DUs

“But I can’t do double unders!” The cry heard in boxes round the world after yesterday’s 14.1 announcement.

While I’ll admit I am surprised that CFHQ started the Open — a “fitness for all” event — with a skill that takes most months, if not years, to master, it will test athletes in a different way: mental fortitude. And that is an integral part of training, competing, and life in general.

But you’re not alone. There are more than 170,000 people signed up for the Open. I guarantee many of them are not proficient at double unders. I guarantee many of them struggle with the snatch. You will not be the only one trying your best. But if you decide ahead of time that the Open is “over” for you before you even start, then you are cheating yourself out of a learning experience that will help your training in the long run.

We aren’t doing this for glory. Nor do we endeavor to make Regionals. Only a respective handful worldwide will. We are doing this to be better versions of ourselves. To be stronger than yesterday. If we give up, if we count ourselves out, then we will never be able to advance to the next level of our training. When we fail, we learn. We learn where are weaknesses are. We learn where we need to focus our attention. Yes, we may also get upset, and we are allowed to because that means we care, but mostly we have a new appreciation for what it takes to succeed. And the only way to get better at something we aren’t good at is to keep trying. Perseverance is the key to success, and no one is going to put the work in for us.

There was a time when Rich Froning couldn’t climb a rope, and it cost him the Games title. But he trained his weakness and has since won three consecutive Games. There was a time when spectators watched in electric anticipation as Iceland Annie struggled and failed to get her first muscle up dring the heat of a Games competition. She learned what she had to work on and has since claimed two titles of her own. There was also a time when every person you see bouncing out double unders couldn’t do them. Seriously. But if they had called it quits after the first, second, or 100th try, they’d never’ve gotten to where they are now.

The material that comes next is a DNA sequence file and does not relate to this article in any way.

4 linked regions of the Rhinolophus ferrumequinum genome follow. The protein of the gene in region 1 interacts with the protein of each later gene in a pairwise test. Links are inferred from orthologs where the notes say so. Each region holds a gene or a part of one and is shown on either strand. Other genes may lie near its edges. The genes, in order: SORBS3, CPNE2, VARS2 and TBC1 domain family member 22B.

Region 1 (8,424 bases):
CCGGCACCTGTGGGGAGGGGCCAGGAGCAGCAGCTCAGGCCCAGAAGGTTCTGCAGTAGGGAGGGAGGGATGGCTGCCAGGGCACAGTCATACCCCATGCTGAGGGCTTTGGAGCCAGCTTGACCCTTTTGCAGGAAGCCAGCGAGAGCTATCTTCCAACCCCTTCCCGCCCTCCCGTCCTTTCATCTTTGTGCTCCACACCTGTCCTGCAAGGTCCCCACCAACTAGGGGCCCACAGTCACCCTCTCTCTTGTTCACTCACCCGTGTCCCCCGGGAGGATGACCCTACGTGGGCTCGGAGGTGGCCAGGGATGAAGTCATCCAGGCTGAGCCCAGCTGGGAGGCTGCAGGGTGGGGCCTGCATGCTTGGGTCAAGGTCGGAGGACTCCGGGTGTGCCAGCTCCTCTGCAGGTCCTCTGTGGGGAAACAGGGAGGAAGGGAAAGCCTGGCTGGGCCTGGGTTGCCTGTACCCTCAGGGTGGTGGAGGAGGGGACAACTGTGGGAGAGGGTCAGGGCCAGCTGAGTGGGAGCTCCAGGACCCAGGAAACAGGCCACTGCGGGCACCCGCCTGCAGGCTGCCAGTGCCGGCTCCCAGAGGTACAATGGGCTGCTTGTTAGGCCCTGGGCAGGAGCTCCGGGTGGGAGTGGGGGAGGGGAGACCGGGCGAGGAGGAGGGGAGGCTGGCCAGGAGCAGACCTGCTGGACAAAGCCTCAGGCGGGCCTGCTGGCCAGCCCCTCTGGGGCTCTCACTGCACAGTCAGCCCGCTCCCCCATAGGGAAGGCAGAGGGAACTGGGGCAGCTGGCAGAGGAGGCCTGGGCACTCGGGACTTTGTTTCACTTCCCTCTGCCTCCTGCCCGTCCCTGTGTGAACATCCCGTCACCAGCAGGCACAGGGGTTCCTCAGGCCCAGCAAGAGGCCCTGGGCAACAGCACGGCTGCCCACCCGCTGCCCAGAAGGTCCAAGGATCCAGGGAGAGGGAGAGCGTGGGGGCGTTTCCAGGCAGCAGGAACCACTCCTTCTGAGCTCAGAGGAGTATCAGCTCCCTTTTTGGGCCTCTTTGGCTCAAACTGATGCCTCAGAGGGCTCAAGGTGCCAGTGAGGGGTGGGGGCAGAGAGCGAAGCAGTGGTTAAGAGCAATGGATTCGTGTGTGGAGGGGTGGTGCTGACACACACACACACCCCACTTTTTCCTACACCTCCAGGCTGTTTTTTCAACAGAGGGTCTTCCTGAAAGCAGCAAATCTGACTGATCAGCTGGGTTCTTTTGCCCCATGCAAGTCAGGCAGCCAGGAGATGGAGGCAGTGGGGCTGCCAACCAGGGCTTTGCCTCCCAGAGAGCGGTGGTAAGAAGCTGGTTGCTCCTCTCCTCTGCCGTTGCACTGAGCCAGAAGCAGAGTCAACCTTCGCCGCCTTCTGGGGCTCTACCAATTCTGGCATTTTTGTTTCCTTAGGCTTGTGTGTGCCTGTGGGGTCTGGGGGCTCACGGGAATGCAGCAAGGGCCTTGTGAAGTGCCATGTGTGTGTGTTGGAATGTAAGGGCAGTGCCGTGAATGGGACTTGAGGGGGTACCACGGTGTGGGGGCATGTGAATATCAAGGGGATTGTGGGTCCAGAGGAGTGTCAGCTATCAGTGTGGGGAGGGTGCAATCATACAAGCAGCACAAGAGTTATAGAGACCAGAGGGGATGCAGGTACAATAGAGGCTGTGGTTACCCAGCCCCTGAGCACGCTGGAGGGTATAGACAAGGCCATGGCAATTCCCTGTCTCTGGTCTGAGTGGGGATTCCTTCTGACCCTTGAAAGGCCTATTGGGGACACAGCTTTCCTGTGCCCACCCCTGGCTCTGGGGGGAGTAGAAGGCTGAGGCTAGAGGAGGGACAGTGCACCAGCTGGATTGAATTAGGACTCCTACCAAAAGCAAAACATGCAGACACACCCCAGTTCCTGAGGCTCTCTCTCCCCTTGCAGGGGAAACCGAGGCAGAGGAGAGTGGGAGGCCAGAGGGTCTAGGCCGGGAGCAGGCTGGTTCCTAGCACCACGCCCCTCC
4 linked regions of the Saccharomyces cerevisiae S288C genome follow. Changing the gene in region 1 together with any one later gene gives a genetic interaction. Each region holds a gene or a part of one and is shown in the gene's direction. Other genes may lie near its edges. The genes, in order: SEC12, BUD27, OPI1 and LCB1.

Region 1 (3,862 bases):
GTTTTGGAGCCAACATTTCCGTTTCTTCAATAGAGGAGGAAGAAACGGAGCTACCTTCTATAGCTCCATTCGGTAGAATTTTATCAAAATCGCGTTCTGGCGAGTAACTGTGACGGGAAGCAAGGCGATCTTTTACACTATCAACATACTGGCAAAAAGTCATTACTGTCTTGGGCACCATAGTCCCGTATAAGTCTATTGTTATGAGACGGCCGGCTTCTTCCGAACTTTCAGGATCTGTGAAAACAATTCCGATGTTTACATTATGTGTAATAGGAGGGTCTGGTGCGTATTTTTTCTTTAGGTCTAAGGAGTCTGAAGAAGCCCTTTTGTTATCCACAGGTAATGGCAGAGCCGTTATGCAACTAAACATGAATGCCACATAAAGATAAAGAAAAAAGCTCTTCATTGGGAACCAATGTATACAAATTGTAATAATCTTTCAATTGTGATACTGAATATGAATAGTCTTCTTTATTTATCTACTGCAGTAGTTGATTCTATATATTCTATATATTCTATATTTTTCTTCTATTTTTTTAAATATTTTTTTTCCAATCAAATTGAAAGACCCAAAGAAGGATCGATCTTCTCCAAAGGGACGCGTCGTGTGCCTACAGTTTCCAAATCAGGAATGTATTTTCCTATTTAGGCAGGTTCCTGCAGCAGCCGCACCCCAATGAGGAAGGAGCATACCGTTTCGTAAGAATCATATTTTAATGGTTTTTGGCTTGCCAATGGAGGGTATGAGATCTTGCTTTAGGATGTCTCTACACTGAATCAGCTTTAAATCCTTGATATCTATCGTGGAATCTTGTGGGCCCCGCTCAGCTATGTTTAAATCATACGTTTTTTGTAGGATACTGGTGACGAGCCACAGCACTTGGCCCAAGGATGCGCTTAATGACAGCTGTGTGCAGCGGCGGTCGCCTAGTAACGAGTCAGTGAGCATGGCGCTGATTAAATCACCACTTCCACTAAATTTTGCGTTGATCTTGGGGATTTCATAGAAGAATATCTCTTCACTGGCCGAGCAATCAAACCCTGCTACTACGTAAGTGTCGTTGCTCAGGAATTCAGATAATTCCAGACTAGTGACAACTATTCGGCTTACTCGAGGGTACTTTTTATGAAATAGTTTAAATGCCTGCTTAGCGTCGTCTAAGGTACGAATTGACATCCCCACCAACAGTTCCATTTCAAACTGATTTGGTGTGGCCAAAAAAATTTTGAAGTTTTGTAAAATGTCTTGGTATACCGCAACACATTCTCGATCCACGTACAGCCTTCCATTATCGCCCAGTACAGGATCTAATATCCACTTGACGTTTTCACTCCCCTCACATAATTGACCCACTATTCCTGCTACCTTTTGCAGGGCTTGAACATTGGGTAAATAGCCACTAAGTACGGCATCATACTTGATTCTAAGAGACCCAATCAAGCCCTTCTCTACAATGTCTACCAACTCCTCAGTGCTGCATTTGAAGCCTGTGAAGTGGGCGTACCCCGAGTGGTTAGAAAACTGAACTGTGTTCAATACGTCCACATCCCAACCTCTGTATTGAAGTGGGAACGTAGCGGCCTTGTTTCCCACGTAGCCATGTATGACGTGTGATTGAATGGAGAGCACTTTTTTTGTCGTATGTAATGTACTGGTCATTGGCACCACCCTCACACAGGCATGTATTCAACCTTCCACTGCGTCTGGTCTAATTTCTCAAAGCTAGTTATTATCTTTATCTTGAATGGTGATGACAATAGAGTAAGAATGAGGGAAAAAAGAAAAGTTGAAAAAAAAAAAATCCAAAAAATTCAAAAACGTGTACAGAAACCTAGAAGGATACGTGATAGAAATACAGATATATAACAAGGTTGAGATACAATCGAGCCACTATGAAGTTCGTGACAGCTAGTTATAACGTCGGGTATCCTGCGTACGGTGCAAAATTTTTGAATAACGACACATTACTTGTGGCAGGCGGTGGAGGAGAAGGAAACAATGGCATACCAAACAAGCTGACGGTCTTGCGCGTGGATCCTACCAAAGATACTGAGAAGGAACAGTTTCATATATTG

If you can’t string your double unders together, then that might be your goal for 14.1, even if that means only getting two in a row. If you can do them one at a time, then chipping away one by one and getting to the snatches might be your goal. If you can’t do one double under, then that’ll be your goal. But your goal will differ from everyone else’s goal. Your Open experience is just that: Yours. It is what you make it. Think of the Open workouts as any other wod. You do your best in the box every day, right? That’s all we can ask of you. Do your best and next time you can only get better. CrossFit is evidence-based fitness. The whole reason HQ is repeating the very first Open wod for 14.1 is to see how far the sport has come. Growth is a good thing. Don’t be discouraged, be inspired by possibility.

And you know what? Maybe you’ll get your first double under ever. Wouldn’t that be incredible? And then maybe next week will be your week. Or the week after. They’ll announce a wod, and you’ll give yourself a silent high five for being awesome at pull-ups, or amazing at deadlifts, or ridiculously good at rowing. And that person whose double unders you envy will be silently cursing their weakness for rearing its ugly head. We all must reckon with ourselves at some point.

Life isn’t easy. We’re all fighting for something. Be it a degree, a promotion, a new house, a relationship, a child, or any other myriad things that we want. But how often do we have a community rooting for us to succeed? How often is there a built-in support system of like-minded individuals who want something just as bad as we do and won’t let us give up? We will get through this together. Time will pass, and we’ll look back and see how far we’ve come. In a month, in 6 months, or in a year when we’re all biting our nails waiting for 15.1 to be announced.

 

“Do not let what you can not do interfere with what you can do.” ~John Wooden

 

 

 

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